How do you deal with the anger of others? Be angry back? Run away? Plot your revenge? It certainly doesn’t feel nice to be on the receiving end of anger – whether it’s an angry outburst or something more insidious like the ‘silent treatment’.
An increasing number of clients are coming to my practice because they are aware of the impact their behaviour is having on their relationships as well as their own emotional well-being.
Anger is one way to respond to any difficult encounter. Those of us who come across as aggressive often have low self-esteem. We seek to belittle the thoughts, values and abilities of others. We cannot afford to consider another’s point of view because all we care about is beating the other person. We see competition as a ‘threat’. We need to prove our superiority by putting others down. Faced with threatening circumstances we respond with an outright attack. Our compulsive over-reaction often alienates those around us. People we attack may harbour resentment towards us but feel reluctant to express this directly for fear of more of the same treatment.
This silence means we are sometimes unaware of how much we intimidate others. The reality is that we are not easy to be around and deep down, we probably don’t like ourselves very much.
Sounds like you?
Assertiveness is the opposite of anger. We probably all know someone who is assertive – they don’t stamp or shout they just quietly and firmly say what they have to say. They argue only when they feel the need. If challenged they focus on the argument rather than make personal attacks. In the face of angry, often abusive outbursts, the assertive person restates their case. This person will not withdraw if they believe in what they are saying. This person realises that it is not always possible to avoid conflict. This person does not shout and waits until the shouting stops – which is a very difficult thing to do when anger is being unleashed.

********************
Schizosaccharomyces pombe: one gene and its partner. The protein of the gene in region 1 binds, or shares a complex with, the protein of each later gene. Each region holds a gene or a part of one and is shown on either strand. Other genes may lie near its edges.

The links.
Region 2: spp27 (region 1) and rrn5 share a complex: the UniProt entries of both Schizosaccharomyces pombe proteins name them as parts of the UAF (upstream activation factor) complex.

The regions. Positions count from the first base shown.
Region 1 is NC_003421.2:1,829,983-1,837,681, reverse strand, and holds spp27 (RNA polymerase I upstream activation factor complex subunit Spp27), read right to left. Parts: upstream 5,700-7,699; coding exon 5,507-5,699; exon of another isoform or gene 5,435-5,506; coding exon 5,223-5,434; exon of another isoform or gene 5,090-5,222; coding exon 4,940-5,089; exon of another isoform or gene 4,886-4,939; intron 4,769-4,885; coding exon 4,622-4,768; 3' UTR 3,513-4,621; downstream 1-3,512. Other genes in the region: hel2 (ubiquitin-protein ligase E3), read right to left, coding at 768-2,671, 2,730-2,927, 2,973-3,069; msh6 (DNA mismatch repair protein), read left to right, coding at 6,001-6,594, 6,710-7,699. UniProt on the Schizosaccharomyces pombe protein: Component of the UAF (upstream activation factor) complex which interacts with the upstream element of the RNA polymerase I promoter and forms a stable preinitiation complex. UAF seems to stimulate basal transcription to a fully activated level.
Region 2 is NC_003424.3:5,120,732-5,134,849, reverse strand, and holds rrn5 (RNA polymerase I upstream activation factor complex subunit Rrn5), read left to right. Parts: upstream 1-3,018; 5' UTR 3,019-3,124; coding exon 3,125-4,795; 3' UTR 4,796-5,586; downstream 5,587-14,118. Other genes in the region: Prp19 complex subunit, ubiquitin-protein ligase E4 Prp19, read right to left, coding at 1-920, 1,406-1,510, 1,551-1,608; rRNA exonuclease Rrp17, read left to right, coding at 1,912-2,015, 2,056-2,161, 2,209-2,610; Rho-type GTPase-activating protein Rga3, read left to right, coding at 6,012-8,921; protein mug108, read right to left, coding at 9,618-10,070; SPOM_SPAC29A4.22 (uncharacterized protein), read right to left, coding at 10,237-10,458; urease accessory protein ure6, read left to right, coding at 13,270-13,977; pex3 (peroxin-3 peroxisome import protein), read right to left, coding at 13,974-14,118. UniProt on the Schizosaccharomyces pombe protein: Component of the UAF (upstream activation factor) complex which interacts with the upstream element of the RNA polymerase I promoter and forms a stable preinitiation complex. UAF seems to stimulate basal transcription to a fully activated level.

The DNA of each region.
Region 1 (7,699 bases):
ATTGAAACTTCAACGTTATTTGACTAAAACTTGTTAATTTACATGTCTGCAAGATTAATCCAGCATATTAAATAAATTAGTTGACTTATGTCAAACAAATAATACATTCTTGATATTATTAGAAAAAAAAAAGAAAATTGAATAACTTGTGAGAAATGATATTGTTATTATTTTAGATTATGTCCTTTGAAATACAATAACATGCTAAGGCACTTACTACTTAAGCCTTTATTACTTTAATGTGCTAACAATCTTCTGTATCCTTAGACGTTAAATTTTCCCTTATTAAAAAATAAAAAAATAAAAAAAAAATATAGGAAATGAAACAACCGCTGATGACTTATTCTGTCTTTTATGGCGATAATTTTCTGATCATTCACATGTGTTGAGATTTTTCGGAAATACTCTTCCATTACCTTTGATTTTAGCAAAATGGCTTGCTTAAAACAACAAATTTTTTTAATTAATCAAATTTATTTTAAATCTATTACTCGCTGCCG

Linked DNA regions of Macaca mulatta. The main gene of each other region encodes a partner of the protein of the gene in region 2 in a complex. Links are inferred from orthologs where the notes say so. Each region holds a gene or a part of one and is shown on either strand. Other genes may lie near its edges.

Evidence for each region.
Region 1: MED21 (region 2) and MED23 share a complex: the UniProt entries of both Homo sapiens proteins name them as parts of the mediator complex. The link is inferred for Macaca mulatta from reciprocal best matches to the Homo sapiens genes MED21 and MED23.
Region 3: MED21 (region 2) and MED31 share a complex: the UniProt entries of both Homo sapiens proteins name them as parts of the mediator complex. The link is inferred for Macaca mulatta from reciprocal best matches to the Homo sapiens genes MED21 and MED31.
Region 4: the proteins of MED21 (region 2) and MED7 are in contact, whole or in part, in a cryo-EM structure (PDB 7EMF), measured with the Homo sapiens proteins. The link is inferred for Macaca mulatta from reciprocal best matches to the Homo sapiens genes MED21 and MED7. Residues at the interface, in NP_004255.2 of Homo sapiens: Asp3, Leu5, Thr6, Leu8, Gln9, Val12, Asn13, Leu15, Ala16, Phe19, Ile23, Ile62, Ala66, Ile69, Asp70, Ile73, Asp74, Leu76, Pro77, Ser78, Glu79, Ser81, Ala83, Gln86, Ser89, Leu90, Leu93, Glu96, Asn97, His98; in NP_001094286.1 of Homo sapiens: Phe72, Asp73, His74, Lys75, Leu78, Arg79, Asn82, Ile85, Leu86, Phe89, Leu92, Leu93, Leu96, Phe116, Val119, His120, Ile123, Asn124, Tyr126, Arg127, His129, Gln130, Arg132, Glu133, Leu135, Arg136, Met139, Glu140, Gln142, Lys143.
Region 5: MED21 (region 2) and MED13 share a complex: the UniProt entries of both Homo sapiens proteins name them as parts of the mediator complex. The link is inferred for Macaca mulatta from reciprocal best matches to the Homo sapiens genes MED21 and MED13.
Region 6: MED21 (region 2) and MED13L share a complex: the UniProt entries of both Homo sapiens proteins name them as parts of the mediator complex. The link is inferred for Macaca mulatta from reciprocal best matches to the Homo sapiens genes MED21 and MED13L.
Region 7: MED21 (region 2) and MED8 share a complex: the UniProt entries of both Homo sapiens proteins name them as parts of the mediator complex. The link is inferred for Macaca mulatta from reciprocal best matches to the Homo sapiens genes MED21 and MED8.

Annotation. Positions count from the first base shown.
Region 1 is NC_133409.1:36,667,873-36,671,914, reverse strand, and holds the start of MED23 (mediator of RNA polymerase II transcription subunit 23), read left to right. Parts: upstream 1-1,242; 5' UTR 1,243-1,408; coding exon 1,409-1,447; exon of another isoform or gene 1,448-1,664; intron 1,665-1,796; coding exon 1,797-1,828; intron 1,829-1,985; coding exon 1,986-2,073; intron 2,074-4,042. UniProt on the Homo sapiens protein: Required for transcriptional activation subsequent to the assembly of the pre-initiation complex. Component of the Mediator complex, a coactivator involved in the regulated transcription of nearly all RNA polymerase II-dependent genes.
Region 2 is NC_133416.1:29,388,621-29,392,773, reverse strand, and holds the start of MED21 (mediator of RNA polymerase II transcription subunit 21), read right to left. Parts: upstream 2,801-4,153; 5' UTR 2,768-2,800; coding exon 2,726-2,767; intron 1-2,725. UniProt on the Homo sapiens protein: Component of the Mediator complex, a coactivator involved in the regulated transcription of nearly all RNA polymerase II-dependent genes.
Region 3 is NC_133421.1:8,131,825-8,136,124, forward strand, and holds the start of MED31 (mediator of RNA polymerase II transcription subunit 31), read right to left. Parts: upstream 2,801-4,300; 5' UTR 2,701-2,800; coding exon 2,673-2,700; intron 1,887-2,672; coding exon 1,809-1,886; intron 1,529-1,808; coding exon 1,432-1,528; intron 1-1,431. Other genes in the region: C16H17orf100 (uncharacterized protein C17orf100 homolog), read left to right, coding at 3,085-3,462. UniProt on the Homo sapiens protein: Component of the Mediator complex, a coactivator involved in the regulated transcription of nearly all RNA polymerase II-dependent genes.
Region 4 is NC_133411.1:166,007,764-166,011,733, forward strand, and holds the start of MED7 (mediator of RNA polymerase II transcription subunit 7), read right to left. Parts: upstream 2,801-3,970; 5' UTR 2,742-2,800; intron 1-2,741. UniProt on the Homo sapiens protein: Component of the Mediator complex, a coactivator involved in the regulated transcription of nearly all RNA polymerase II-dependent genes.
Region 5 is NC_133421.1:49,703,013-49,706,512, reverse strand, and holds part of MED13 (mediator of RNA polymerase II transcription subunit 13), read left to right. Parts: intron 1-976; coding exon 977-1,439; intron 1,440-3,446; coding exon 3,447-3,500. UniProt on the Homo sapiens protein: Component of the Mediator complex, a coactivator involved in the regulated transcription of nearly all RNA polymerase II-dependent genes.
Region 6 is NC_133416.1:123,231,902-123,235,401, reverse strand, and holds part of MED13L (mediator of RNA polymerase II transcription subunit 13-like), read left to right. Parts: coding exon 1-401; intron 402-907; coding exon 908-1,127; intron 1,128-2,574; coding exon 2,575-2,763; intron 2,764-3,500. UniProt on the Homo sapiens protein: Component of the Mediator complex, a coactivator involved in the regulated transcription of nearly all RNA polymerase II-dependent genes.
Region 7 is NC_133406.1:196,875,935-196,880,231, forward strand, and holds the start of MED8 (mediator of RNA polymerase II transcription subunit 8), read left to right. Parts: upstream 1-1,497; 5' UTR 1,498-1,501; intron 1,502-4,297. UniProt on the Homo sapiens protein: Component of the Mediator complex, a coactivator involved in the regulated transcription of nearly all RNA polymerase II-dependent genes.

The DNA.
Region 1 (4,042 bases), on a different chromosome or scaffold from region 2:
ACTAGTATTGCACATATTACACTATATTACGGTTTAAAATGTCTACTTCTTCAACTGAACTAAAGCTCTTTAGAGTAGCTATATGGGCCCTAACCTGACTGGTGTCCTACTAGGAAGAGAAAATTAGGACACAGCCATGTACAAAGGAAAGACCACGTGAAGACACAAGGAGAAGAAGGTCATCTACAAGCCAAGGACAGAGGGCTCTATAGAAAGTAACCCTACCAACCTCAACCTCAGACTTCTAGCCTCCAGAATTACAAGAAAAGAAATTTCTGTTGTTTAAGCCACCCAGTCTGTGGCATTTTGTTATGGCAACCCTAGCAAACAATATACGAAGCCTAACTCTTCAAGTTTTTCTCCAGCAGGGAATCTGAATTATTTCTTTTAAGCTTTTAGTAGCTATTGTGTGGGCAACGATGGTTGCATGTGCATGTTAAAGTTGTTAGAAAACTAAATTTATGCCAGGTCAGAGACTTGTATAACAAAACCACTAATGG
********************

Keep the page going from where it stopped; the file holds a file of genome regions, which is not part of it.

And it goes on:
If the client reflects critically, they come to realise they have often responded in ways which have fuelled the other person’s anger. I encourage people to consciously step back and think before they react. The rewards for doing so can be great. People who behave in this way – keeping one eye on the bigger picture and the other focused on the here and now – tend to get their way in the end. It can be a long and sometimes frustrating journey. Change is achievable.
In my experience assertiveness is one of the most important skills we can possess.
Luckily, as it is a skill it can be learnt. How do we do this? Watch out for those who are really good at assertiveness. They are usually quiet but firm individuals. Of course, if people have never been assertive, or, as is often the case, been silenced within a relationship for many years, whether at home or work, they need help in developing – or re-discovering - this skill. As with anything new, it takes time. Unlearning old habits is often very challenging. It’s hard to behave assertively when we are feeling anything but. That’s okay: in time we become the way we act. It is important to keep going.
Like any change, there is usually a cost to pay. As we become more assertive, we may have to say goodbye to people who are now holding us back. And that’s okay too.
That’s not being angry. That’s being assertive.